Beacon Hill (www.beaconhillonline.com)
Steeped in New England’s rich history, Beacon Hill is one of the city’s favorite neighborhoods. Beacon Hill offers its residents – and many visitors – a wide array of restaurants and boutiques. It is quite close to Boston Common and the Boston Public Garden, some of the oldest green spaces in the United States, and the home to baseball fields, summer theater, the Frog Pond and winter skating. Narrow streets and cobblestone ways add to the picturesque appeal of Beacon Hill, and proximity to the state capital building imbues the neighborhood with a sense of history and currency that makes the enclave vibrant. Living options in this neighborhood range from grand Federal-, Greek Revival- and Victorian-style townhouses to cozy apartments.
Back Bay (www.nabbonline.com)
Best known for its upscale retail and dining options – particularly Newbury Street – Back Bay is considered one of the premier residential locations in the city. Copley Square, the Prudential Center, the Boston Public Library, Boston Common and the Boston Public Garden all offer ample and pleasant diversions for residents. For outdoor enthusiasts, sidewalks along the Charles River offer the perfect opportunity for walking, jogging, rollerblading and biking. During the summer months, small sail boats area available for use and Boston’s community boating is based at the Esplanade, which is also the occasional home of open-air concerts and fairs. Just steps from all the excitement are great living options in historic brownstones and luxury, full-service condominiums located at some of Boston’s most exclusive addresses.
South End (www.southend.org)
A perennially popular area to live, the South End is considered to be one of the most exciting areas of the city as it has continually reinvented itself since major renovations in the 1960s. Known for its artistic flair and its diverse population, the neighborhood is flanked by an array of parks, coffee shops and budding art galleries. The neighborhood is also becoming well-known for its restaurants, which range from authentic ethnic fare to urban bistros. Most homes in the South End are Victorian brick row houses, though luxury living options within the neighborhood are becoming a popular option.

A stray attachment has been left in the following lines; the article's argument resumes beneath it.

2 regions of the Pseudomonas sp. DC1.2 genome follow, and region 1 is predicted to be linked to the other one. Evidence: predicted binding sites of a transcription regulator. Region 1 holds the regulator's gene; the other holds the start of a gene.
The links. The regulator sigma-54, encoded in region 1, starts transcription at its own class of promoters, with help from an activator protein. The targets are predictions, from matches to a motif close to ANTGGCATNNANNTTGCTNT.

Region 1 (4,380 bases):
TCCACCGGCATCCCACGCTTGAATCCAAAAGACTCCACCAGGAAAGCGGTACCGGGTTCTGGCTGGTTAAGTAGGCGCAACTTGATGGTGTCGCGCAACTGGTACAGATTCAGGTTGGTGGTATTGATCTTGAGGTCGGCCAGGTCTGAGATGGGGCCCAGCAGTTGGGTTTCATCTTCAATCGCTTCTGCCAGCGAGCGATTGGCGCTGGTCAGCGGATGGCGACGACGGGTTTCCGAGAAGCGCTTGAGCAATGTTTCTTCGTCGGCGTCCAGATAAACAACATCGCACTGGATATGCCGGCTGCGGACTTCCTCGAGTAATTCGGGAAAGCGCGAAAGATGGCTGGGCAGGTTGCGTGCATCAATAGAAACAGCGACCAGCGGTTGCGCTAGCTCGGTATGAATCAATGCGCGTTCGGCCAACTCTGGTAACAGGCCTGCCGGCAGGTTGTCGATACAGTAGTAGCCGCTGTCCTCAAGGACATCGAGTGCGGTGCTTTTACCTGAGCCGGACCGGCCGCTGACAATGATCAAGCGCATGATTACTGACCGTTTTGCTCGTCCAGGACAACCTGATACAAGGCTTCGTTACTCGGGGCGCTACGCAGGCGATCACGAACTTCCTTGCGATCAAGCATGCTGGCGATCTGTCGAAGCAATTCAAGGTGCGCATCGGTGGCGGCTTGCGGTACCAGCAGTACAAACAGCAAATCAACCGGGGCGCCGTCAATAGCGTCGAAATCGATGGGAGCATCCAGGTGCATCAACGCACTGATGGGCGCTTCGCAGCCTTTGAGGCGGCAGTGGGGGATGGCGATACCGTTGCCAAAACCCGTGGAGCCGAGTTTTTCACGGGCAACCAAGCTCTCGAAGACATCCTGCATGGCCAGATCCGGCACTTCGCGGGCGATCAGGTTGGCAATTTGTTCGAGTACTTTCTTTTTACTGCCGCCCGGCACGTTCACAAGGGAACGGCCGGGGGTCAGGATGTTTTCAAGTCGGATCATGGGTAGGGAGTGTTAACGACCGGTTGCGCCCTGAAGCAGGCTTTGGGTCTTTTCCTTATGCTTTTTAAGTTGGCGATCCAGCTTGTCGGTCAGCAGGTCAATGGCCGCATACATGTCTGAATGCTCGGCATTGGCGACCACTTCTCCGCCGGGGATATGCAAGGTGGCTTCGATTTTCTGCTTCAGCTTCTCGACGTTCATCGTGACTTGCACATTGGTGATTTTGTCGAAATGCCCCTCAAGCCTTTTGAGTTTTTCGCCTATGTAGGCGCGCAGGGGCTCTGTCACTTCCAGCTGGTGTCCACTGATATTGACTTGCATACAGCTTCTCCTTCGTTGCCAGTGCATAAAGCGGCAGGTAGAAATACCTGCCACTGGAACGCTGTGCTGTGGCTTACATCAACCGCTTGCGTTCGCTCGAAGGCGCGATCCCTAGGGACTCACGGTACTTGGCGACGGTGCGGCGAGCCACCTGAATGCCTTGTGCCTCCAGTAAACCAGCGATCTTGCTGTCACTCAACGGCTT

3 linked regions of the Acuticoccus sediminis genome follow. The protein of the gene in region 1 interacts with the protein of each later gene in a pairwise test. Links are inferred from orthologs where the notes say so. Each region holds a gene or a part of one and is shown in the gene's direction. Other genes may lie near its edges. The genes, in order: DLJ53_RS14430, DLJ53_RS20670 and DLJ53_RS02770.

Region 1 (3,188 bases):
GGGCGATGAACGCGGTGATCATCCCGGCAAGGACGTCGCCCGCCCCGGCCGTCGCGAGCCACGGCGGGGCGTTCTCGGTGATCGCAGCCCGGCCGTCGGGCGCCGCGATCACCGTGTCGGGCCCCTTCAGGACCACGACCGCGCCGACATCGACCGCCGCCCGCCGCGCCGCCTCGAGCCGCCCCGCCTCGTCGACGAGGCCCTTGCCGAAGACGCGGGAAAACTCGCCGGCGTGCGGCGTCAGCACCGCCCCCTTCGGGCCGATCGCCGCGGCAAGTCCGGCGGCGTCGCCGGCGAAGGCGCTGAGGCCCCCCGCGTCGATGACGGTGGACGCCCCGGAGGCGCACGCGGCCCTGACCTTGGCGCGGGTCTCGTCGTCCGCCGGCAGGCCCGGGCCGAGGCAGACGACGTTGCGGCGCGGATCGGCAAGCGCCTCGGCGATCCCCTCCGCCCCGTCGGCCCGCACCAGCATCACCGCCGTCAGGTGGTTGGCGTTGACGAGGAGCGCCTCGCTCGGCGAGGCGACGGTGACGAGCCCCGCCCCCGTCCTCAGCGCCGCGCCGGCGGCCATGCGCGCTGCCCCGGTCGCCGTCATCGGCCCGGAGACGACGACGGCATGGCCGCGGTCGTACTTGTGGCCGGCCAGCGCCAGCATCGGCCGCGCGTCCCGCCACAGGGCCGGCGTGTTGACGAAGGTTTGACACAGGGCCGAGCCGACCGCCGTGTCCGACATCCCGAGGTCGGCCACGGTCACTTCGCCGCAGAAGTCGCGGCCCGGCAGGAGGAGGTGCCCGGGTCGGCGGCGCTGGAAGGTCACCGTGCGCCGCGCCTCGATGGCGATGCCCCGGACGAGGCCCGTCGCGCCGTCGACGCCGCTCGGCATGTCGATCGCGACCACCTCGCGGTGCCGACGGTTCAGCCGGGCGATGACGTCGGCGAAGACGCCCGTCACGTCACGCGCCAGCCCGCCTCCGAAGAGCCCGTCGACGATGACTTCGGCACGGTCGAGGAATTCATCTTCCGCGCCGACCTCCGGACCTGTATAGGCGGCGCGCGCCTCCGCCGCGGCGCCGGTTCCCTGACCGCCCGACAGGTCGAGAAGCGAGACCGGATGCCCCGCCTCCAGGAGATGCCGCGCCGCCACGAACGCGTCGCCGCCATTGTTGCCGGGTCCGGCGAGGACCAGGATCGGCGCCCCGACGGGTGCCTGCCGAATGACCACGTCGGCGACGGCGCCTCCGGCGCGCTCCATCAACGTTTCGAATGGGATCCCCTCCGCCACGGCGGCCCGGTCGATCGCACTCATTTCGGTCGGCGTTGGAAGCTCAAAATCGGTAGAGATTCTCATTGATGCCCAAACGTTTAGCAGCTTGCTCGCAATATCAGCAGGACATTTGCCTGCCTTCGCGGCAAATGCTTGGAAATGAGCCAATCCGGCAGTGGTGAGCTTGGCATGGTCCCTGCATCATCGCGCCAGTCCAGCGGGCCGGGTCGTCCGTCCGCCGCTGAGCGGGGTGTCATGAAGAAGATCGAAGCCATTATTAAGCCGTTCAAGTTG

The Waterfront has long been considered a desirable area of Boston. Many tourists and Bostonians take advantage of the many attractions along the waterfront, including whale watches, harbor cruises, various historic sites – including the Boston Tea Party boat – and trips to the famed New England Aquarium, not to mention you are steps away from the vibrant Italian culture found in the North End. Among the housing options along the waterfront, luxury condominiums are increasingly popular.
Boston Public Schools
The Boston Public School system is split into three districts – the East, the North and the West – at the elementary and middle school levels. The Beacon Hill, Back Bay, the South End and Waterfront neighborhoods all fall into the North Zone. High-schools, including the illustrious and competitive Boston Latin, are all open to students city-wide. To find out more about the many schools in the Boston Public School system, as well as about the school year calendar, requirements and registration, visit http://boston.k12.ma.us.
Private and Preparatory Schools
There are myriad private schools around the boston area meeting the needs of children and parents from many communities.
Schools outside of Boston
The towns surrounding Boston also offer a wealth of educational institutions you and your family might want to consider, including Buckingham, Browne and Nichols and the Shady Hill School in Cambridge, Beaver Country Day School, the Brimmer and May School and the Chestnut Hill School in Chestnut Hill, and many others in surrounding towns. There is a very helpful list and links available at http://privateschool.about.com.